We’ve been focused on the novel coronavirus, the delta variant and new vaccines. As the weather turns, a more familiar threat is right around the corner: influenza season. It might not sound so bad, but the flu isn’t just the sniffles. It’s a serious illness that could not only take you down for a miserable week or two, but like coronavirus, it is highly contagious and can be deadly.
Influenza, coronavirus, colds and other viruses are a lot for your winter immune system to contend with, and vaccinations are your best shot (pun intended) at protecting yourself and those around you. A number of years ago as a medical student, I personally experienced influenza. I tested positive for influenza B and, quite honestly, I’ve never been sicker in my life.
For three solid days, I had high fevers, shaking chills and severe muscle and joint aches. I felt like I’d been beat with a baseball bat. After that experience, I could see why some people die from influenza, and from that point forward, I vowed to get my annual flu vaccine, which I have consistently done. I’ve not been sick with it ever since.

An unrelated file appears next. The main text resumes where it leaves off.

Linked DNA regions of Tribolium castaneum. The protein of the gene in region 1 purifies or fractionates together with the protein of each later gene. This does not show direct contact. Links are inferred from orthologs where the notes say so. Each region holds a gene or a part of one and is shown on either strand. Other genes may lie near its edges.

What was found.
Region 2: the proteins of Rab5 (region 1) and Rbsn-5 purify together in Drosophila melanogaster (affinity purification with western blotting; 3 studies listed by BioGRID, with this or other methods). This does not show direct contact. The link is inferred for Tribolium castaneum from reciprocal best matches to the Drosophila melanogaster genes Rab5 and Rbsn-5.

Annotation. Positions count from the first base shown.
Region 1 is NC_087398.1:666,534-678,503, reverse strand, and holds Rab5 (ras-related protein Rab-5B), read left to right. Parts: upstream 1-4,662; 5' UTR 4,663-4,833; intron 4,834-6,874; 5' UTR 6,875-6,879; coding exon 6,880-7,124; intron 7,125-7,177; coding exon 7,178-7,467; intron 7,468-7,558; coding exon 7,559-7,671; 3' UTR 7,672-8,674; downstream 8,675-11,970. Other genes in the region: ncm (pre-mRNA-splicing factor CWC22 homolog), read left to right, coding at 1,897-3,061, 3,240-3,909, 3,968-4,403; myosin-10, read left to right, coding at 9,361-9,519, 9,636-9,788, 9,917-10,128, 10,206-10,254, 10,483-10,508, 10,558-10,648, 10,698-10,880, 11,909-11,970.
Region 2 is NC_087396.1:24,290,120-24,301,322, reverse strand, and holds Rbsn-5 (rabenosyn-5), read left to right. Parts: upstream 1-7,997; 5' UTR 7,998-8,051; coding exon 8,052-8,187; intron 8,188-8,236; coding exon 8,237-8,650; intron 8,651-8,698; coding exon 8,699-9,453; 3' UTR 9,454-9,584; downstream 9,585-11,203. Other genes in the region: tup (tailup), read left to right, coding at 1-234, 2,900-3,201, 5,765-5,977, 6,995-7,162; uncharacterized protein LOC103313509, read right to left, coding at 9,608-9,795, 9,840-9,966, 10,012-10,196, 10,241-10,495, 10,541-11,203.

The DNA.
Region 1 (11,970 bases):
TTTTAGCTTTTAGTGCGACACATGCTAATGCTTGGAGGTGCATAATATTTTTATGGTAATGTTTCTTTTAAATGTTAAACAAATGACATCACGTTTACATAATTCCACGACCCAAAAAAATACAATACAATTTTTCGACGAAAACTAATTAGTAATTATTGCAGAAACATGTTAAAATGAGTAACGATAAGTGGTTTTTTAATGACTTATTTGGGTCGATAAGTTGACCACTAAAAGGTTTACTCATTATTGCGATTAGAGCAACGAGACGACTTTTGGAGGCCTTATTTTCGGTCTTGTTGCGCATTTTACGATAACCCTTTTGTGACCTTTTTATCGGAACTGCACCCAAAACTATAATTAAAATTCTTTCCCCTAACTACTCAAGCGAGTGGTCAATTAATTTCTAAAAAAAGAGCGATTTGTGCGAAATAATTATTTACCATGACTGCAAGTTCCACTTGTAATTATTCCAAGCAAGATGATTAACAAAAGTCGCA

What will flu season look like this year?
We don’t know yet. Last winter, people were more socially distanced and wearing masks, and fewer people got the flu. The downside to that less severe flu season is that more people will likely be susceptible to the flu this year, and we could have a larger-than-average epidemic of flu and other respiratory viruses. As there continues to be a COVID-19 surge driven by the delta variant, influenza becomes an extra risk, as well.
The upside is we have a flu vaccine, and it’s easy, safe and effective. Virtually everyone older than 6 months can benefit from the flu vaccine. Flu vaccine, whether nasal or injection, is widely available now; you can get it at your health care provider or at pharmacies and flu clinics often free or low-cost.
If you do get your flu shot somewhere other than your usual health care provider, send a copy of your record to your provider. You can initiate your COVID-19 vaccine at the same time as your flu shot if you haven’t already. If it’s been eight months after your first COVID-19 immunization, you might be eligible get a booster after Sept. 20.
Deadlier than World War I